It’s difficult to imagine modern life without access to refrigeration. Not only does it make grocery shopping a lot easier to plan, being able to freeze our food and leftovers allows us to take advantage of bulk discounts and reduce food waste. Plus, having a freezer means you can literally enjoy a burrito whenever you want one, a triumph of human ingenuity if you ask me.
But as wonderful as frozen food is, it has its limits. Certain foods that don’t fare well in the freezer — you can freeze them, but the results won’t be great. And while it’s true that frozen food that has been consistently frozen (meaning it never thawed out and refrozen) will remain safe to eat more or less forever. But “safe” just means the food won’t kill you, and not that you will actually want to eat it.
In the sense of actually being appetizing, every bit of food in your freezer has an expiration date, even if it’s not printed on the packaging. Stored properly, most of it will be perfectly tasty for anywhere from one month to a year — but after that, you should be careful before taking a big old bite, unless you crave that freezer-burnt taste (you do not).
Here are the signs that indicate it’s too late to revisit your leftovers or back those ancient chicken nuggets.
Check the appearance
Your first clues that the food you just extracted from your frost-encrusted freezer will be disappointing (and possibly gross) are its appearance and colour. Follow your gut here: If it’s never thawed out, it’s safe to eat, but if it doesn’t look the way you remember it or how you expect it to look, it’s probably not going to taste very good. Here’s what to look for:
- Meat. Red meats like steaks will slowly lose that rich red colour and turn grey or brown.
- Vegetables. Veggies that have been in the freezer too long will be pale, their vivid greens and reds faded, leaving them with an almost milky look.
- Chicken. Chicken meat usually doesn’t change colour when frozen for too long, but it can turn white in some cases. A more consistent sign you won’t enjoy that thawed chicken is the bones, which can become dark with over-freezing.
- Fruits. Many fruits will get darker or turn brown after being in the freezer for too long. It can also appear shriveled and puckered due to the dehydration caused by freezing.
- Fish. If the edges of your fish have turned white or grey, it’s been in there too long.
Finally, if your frozen food is coated in a layer of ice crystals it’s most likely freezer burned, which means the water in it has been pulled out to the surface. Freezer-burned food is safe to eat, but will be tough and flavourless (except for the taste of freezer burn, which is a bad taste).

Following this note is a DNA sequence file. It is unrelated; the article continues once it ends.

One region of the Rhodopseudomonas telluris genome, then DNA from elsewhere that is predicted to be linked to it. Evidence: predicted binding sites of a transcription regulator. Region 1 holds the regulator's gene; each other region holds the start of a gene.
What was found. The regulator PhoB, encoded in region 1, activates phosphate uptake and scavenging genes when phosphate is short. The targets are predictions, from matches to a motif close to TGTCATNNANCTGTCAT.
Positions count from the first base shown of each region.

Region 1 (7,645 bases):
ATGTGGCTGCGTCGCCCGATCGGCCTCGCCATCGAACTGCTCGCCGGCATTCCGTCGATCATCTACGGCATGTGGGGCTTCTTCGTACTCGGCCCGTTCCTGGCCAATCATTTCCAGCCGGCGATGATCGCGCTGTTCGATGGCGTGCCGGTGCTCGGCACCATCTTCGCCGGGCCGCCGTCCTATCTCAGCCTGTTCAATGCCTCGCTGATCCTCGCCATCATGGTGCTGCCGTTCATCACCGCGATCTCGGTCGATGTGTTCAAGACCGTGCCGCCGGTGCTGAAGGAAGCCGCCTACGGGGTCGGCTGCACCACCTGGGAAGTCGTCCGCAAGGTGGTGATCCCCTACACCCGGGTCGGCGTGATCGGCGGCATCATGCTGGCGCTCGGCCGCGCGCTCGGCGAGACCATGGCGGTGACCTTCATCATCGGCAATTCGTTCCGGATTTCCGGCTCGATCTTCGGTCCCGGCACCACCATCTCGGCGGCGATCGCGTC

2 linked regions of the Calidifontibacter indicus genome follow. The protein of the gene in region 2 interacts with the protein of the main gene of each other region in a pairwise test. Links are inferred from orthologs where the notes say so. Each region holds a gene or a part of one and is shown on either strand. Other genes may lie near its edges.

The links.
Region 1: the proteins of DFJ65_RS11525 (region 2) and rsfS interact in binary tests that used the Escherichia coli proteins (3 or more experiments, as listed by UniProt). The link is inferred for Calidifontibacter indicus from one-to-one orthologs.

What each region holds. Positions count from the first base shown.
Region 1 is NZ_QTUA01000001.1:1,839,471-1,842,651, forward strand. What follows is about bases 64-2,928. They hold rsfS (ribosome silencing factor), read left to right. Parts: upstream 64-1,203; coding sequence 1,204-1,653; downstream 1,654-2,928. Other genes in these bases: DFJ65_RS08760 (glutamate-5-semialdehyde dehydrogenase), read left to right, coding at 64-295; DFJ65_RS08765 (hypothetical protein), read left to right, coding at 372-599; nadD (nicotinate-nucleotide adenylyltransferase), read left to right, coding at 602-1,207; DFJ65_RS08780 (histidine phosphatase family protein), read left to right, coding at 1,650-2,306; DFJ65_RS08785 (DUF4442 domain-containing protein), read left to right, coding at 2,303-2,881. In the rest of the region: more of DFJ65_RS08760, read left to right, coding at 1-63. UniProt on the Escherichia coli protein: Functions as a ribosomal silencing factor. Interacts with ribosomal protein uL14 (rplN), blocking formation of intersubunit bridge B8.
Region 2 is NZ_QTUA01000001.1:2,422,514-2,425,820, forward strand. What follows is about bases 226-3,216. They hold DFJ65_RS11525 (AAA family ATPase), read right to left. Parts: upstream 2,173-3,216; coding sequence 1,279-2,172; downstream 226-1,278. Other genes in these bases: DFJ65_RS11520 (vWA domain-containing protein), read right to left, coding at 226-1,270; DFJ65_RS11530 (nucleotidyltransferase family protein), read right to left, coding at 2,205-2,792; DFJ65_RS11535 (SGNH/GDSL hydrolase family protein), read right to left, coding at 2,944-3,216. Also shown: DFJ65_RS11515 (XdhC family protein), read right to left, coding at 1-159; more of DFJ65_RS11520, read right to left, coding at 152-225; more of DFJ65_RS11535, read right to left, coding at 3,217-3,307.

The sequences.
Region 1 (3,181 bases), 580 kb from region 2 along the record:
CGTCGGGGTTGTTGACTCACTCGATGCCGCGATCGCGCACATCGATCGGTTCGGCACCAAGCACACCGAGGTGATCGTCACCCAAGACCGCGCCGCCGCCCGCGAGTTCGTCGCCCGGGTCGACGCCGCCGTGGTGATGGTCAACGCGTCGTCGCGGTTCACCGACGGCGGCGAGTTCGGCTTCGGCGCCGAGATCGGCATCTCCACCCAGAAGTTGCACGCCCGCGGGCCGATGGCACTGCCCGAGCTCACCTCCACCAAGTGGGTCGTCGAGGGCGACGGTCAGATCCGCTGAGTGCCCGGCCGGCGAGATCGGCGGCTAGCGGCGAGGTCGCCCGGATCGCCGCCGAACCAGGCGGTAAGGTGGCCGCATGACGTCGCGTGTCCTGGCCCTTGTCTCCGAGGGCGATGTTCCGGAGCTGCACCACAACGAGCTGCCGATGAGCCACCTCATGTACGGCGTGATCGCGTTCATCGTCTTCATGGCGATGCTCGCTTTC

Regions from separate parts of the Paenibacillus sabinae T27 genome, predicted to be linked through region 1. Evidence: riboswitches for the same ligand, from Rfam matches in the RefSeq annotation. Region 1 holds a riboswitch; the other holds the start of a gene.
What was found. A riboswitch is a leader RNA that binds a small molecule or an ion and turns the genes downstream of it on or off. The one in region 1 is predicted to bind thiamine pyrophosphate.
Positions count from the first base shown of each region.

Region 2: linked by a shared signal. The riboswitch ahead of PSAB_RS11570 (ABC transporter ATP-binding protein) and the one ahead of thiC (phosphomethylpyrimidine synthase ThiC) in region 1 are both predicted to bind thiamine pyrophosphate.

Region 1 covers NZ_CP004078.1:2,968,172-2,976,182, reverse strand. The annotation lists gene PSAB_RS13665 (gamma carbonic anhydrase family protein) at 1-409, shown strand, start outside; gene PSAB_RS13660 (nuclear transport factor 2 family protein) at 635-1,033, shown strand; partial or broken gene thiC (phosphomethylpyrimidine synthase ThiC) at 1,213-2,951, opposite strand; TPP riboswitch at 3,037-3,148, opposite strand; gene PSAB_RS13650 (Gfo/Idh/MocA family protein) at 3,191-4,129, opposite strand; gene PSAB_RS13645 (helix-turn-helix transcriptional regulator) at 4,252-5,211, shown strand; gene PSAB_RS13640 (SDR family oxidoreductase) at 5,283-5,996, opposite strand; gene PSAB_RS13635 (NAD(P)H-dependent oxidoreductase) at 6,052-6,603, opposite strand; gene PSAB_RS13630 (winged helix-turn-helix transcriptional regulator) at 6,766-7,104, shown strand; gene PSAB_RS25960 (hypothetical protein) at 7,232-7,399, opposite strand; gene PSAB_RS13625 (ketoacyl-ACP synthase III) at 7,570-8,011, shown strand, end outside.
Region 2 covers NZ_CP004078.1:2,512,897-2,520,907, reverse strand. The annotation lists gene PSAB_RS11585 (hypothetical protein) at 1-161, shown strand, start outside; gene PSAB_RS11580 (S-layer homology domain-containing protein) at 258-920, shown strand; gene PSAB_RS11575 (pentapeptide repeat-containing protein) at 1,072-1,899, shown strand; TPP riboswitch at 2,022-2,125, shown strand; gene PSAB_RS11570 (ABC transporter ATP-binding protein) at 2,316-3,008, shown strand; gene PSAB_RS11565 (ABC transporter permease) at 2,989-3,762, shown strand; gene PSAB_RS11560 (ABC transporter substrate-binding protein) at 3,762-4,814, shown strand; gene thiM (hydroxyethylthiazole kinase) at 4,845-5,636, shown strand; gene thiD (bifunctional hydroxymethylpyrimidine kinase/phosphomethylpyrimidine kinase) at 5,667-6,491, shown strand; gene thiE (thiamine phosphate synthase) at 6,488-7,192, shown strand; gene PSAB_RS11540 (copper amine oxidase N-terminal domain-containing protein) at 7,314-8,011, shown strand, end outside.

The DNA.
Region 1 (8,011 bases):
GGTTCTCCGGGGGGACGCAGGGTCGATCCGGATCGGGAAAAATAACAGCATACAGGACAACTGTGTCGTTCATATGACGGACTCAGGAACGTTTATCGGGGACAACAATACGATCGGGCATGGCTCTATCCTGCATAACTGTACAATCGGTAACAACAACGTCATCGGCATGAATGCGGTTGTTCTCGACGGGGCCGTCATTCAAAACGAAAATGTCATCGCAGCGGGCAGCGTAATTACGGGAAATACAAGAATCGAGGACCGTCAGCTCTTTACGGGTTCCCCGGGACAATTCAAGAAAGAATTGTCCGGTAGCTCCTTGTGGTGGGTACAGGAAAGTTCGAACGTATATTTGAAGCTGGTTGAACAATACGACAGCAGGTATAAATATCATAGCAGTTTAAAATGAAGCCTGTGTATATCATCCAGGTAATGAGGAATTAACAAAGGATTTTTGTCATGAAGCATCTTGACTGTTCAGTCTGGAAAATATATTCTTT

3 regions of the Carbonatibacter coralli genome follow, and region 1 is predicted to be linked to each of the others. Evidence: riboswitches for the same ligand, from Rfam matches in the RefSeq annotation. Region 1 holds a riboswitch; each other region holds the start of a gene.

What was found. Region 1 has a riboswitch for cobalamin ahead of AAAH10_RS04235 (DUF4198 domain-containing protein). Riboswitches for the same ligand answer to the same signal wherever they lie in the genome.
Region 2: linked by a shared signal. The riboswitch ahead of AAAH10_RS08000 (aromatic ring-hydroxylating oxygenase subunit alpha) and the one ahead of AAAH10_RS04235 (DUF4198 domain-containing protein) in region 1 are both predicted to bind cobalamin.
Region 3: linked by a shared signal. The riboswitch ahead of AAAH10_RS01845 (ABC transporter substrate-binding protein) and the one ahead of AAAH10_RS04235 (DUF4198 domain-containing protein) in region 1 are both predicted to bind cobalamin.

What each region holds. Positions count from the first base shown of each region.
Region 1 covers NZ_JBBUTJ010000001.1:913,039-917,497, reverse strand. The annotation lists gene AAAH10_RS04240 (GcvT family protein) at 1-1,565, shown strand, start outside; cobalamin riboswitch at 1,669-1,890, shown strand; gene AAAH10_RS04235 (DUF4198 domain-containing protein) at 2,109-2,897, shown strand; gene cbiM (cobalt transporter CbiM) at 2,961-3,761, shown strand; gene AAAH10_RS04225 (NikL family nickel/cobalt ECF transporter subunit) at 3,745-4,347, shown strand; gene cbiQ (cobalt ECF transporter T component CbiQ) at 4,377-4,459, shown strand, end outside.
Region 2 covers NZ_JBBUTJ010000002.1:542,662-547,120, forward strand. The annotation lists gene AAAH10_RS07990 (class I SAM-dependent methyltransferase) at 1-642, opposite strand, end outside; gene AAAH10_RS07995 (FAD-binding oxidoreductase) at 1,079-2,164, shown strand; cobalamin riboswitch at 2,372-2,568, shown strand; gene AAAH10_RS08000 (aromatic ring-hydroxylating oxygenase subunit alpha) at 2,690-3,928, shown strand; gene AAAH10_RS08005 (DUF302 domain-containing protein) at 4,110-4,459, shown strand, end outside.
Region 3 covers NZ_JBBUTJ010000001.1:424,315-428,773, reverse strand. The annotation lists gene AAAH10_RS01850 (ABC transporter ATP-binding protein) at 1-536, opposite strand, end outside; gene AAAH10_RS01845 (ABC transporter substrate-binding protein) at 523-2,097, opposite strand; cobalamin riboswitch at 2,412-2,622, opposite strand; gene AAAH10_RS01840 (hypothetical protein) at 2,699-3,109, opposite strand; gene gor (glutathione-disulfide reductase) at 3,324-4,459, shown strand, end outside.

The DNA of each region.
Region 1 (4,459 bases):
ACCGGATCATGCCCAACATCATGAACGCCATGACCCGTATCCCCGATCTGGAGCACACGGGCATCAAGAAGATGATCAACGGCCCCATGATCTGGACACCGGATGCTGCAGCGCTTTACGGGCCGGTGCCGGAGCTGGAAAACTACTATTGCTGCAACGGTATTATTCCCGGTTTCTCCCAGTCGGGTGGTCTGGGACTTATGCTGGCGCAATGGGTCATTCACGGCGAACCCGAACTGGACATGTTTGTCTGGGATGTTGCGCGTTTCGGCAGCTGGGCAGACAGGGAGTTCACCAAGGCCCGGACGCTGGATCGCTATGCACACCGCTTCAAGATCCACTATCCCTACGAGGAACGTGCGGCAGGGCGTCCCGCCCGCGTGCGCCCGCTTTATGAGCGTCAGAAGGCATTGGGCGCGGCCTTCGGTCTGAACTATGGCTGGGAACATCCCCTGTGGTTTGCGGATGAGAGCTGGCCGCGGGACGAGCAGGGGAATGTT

Does it pass the smell test?
Even if your frozen food looks ok or you’re willing to ignore its yucky appearance, the next test is how it smells. This one should be pretty instinctual: If it smells bad, you probably don’t want to eat it. But over-frozen foods that are still safe to eat typically don’t smell rotten — they just smell off.
Often there’s a “plastic” smell to the food, indicating freezer burn, or the food simply smells stale when you thaw it out. If your freezer has a smell caused by previous problems like a temporary power loss, your frozen food may absorb that smell over time, making it unappetizing even if it’s ok to eat. And if your frozen food smells like other foods in the freezer, something has gone wrong with the process.
Are there textural issues?
Finally, even if your frozen food looks and smells ok, its texture offers one final clue as to whether it will be enjoyable to eat it:
- Vegetables. Veggies found encased in frost in the back of your freezer might have a slimy coating even if they look ok.
- Meat and chicken. Meats that have a leathery texture are not going to taste great.
- Dairy. Freezing dairy almost never works, but if you tried it there’s a good chance it will have a dry and grainy texture instead of the creamy goodness you’re expecting. For stuff like ice cream that’s meant for the freezer, the sure sign it’s going to taste weird is a layer of ice crystal on top.
- Fish. Fish might have a slimy texture that indicates you’re not going to enjoy it (this might also indicate bacterial growth during the thawing process, so don’t take chances). Fish that’s been frozen too long may also feel light, because too much water has been pulled from it, which will result in tough, dry fish.
- Fruits. Fruit that’s been frozen too long can become mushy once thawed out, collapsing into an unappetizing mess.
- Bread. If your thawed bread breaks into crumbles very easily, it’s been in there too long and probably won’t taste good, even if you can hold it together.
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